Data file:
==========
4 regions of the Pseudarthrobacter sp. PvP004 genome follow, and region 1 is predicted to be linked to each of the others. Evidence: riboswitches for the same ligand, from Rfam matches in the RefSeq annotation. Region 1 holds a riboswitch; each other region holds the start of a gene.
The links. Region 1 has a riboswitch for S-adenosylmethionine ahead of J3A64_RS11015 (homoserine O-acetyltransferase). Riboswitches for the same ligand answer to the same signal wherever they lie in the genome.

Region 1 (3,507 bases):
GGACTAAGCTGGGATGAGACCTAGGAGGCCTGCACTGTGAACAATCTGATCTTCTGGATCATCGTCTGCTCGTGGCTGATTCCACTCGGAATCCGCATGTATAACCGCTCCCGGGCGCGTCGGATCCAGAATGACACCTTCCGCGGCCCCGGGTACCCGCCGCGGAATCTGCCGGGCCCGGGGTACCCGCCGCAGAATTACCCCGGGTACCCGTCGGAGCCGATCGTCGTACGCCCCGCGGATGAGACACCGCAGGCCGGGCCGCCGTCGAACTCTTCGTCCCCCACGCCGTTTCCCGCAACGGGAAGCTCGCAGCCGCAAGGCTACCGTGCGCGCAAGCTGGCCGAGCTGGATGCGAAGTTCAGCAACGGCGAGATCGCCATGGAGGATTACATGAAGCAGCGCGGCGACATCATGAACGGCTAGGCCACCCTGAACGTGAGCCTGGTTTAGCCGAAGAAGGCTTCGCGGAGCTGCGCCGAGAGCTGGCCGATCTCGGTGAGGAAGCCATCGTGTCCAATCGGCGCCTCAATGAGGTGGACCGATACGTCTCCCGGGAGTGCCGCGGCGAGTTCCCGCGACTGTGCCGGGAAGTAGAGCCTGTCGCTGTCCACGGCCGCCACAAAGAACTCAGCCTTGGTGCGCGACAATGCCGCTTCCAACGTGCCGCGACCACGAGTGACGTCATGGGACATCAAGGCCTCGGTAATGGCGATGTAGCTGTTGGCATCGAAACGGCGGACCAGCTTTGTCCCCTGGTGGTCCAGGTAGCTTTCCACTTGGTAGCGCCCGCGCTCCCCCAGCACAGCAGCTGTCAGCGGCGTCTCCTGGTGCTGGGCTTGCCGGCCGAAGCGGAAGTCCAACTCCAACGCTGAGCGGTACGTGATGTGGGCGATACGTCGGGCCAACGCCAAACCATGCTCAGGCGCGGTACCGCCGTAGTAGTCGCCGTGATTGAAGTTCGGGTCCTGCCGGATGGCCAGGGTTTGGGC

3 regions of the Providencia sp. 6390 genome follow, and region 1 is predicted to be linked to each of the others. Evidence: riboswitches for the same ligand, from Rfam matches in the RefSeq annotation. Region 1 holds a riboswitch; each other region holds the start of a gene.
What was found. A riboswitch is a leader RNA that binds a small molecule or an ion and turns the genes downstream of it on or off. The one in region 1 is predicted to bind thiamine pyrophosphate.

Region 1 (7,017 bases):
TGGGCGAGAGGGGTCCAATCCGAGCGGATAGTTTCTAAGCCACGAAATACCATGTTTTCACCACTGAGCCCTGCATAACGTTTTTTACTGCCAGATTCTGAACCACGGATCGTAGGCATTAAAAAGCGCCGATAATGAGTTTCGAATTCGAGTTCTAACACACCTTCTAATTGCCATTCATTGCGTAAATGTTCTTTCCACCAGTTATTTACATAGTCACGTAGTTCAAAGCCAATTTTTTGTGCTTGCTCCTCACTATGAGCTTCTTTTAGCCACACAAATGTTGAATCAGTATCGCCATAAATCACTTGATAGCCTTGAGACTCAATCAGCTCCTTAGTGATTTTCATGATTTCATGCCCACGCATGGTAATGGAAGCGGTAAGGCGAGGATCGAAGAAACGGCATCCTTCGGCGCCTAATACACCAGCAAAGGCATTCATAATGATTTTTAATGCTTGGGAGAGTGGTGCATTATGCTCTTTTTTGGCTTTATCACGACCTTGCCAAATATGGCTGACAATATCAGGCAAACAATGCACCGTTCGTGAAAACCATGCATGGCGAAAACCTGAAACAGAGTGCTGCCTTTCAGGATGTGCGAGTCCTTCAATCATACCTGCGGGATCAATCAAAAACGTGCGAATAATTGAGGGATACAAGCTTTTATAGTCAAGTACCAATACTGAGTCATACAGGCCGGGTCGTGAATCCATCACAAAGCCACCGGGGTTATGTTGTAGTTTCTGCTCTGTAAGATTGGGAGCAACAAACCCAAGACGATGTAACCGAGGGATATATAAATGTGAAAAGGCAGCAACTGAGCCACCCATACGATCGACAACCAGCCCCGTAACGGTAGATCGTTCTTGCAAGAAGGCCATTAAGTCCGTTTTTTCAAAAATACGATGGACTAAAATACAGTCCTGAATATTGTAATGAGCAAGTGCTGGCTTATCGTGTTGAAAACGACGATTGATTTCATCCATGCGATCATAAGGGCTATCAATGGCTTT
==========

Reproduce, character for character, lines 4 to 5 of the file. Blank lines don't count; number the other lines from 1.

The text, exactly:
GGACTAAGCTGGGATGAGACCTAGGAGGCCTGCACTGTGAACAATCTGATCTTCTGGATCATCGTCTGCTCGTGGCTGATTCCACTCGGAATCCGCATGTATAACCGCTCCCGGGCGCGTCGGATCCAGAATGACACCTTCCGCGGCCCCGGGTACCCGCCGCGGAATCTGCCGGGCCCGGGGTACCCGCCGCAGAATTACCCCGGGTACCCGTCGGAGCCGATCGTCGTACGCCCCGCGGATGAGACACCGCAGGCCGGGCCGCCGTCGAACTCTTCGTCCCCCACGCCGTTTCCCGCAACGGGAAGCTCGCAGCCGCAAGGCTACCGTGCGCGCAAGCTGGCCGAGCTGGATGCGAAGTTCAGCAACGGCGAGATCGCCATGGAGGATTACATGAAGCAGCGCGGCGACATCATGAACGGCTAGGCCACCCTGAACGTGAGCCTGGTTTAGCCGAAGAAGGCTTCGCGGAGCTGCGCCGAGAGCTGGCCGATCTCGGTGAGGAAGCCATCGTGTCCAATCGGCGCCTCAATGAGGTGGACCGATACGTCTCCCGGGAGTGCCGCGGCGAGTTCCCGCGACTGTGCCGGGAAGTAGAGCCTGTCGCTGTCCACGGCCGCCACAAAGAACTCAGCCTTGGTGCGCGACAATGCCGCTTCCAACGTGCCGCGACCACGAGTGACGTCATGGGACATCAAGGCCTCGGTAATGGCGATGTAGCTGTTGGCATCGAAACGGCGGACCAGCTTTGTCCCCTGGTGGTCCAGGTAGCTTTCCACTTGGTAGCGCCCGCGCTCCCCCAGCACAGCAGCTGTCAGCGGCGTCTCCTGGTGCTGGGCTTGCCGGCCGAAGCGGAAGTCCAACTCCAACGCTGAGCGGTACGTGATGTGGGCGATACGTCGGGCCAACGCCAAACCATGCTCAGGCGCGGTACCGCCGTAGTAGTCGCCGTGATTGAAGTTCGGGTCCTGCCGGATGGCCAGGGTTTGGGC

3 regions of the Providencia sp. 6390 genome follow, and region 1 is predicted to be linked to each of the others. Evidence: riboswitches for the same ligand, from Rfam matches in the RefSeq annotation. Region 1 holds a riboswitch; each other region holds the start of a gene.